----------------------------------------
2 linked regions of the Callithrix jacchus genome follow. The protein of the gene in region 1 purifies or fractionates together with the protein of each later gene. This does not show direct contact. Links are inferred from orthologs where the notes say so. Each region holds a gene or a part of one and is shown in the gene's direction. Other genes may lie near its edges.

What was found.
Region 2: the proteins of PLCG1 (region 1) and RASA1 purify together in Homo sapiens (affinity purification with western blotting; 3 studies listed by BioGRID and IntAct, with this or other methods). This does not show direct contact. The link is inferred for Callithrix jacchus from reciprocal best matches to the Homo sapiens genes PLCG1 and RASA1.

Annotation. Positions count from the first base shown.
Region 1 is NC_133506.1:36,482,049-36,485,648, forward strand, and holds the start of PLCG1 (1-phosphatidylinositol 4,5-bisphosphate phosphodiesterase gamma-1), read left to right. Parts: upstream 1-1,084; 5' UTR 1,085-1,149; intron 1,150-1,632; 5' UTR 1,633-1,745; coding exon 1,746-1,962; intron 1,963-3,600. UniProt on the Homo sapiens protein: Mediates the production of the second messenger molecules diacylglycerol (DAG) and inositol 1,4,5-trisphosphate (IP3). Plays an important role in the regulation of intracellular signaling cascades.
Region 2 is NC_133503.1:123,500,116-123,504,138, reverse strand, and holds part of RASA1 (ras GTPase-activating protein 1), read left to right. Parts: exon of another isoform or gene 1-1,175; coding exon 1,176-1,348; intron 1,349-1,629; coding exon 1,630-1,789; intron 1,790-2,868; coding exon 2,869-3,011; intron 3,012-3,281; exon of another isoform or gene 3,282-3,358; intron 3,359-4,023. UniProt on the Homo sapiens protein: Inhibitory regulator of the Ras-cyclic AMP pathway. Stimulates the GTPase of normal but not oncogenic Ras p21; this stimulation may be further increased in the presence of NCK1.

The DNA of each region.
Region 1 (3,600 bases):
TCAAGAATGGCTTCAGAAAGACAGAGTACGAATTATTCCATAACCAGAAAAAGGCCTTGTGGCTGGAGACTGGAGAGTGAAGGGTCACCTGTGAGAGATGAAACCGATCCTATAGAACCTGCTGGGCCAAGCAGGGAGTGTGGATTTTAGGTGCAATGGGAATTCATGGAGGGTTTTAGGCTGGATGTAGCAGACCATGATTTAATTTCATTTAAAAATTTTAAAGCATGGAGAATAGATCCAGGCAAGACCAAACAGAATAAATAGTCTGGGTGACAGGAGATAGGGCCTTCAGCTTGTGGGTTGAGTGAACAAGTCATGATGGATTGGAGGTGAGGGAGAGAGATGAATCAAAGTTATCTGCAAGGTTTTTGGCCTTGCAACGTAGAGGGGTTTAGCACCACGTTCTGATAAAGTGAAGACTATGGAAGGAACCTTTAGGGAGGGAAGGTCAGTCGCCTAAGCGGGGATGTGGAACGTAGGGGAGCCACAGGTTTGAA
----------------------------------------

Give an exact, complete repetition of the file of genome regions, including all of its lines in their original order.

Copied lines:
2 linked regions of the Callithrix jacchus genome follow. The protein of the gene in region 1 purifies or fractionates together with the protein of each later gene. This does not show direct contact. Links are inferred from orthologs where the notes say so. Each region holds a gene or a part of one and is shown in the gene's direction. Other genes may lie near its edges.

What was found.
Region 2: the proteins of PLCG1 (region 1) and RASA1 purify together in Homo sapiens (affinity purification with western blotting; 3 studies listed by BioGRID and IntAct, with this or other methods). This does not show direct contact. The link is inferred for Callithrix jacchus from reciprocal best matches to the Homo sapiens genes PLCG1 and RASA1.

Annotation. Positions count from the first base shown.
Region 1 is NC_133506.1:36,482,049-36,485,648, forward strand, and holds the start of PLCG1 (1-phosphatidylinositol 4,5-bisphosphate phosphodiesterase gamma-1), read left to right. Parts: upstream 1-1,084; 5' UTR 1,085-1,149; intron 1,150-1,632; 5' UTR 1,633-1,745; coding exon 1,746-1,962; intron 1,963-3,600. UniProt on the Homo sapiens protein: Mediates the production of the second messenger molecules diacylglycerol (DAG) and inositol 1,4,5-trisphosphate (IP3). Plays an important role in the regulation of intracellular signaling cascades.
Region 2 is NC_133503.1:123,500,116-123,504,138, reverse strand, and holds part of RASA1 (ras GTPase-activating protein 1), read left to right. Parts: exon of another isoform or gene 1-1,175; coding exon 1,176-1,348; intron 1,349-1,629; coding exon 1,630-1,789; intron 1,790-2,868; coding exon 2,869-3,011; intron 3,012-3,281; exon of another isoform or gene 3,282-3,358; intron 3,359-4,023. UniProt on the Homo sapiens protein: Inhibitory regulator of the Ras-cyclic AMP pathway. Stimulates the GTPase of normal but not oncogenic Ras p21; this stimulation may be further increased in the presence of NCK1.

The DNA of each region.
Region 1 (3,600 bases):
TCAAGAATGGCTTCAGAAAGACAGAGTACGAATTATTCCATAACCAGAAAAAGGCCTTGTGGCTGGAGACTGGAGAGTGAAGGGTCACCTGTGAGAGATGAAACCGATCCTATAGAACCTGCTGGGCCAAGCAGGGAGTGTGGATTTTAGGTGCAATGGGAATTCATGGAGGGTTTTAGGCTGGATGTAGCAGACCATGATTTAATTTCATTTAAAAATTTTAAAGCATGGAGAATAGATCCAGGCAAGACCAAACAGAATAAATAGTCTGGGTGACAGGAGATAGGGCCTTCAGCTTGTGGGTTGAGTGAACAAGTCATGATGGATTGGAGGTGAGGGAGAGAGATGAATCAAAGTTATCTGCAAGGTTTTTGGCCTTGCAACGTAGAGGGGTTTAGCACCACGTTCTGATAAAGTGAAGACTATGGAAGGAACCTTTAGGGAGGGAAGGTCAGTCGCCTAAGCGGGGATGTGGAACGTAGGGGAGCCACAGGTTTGAA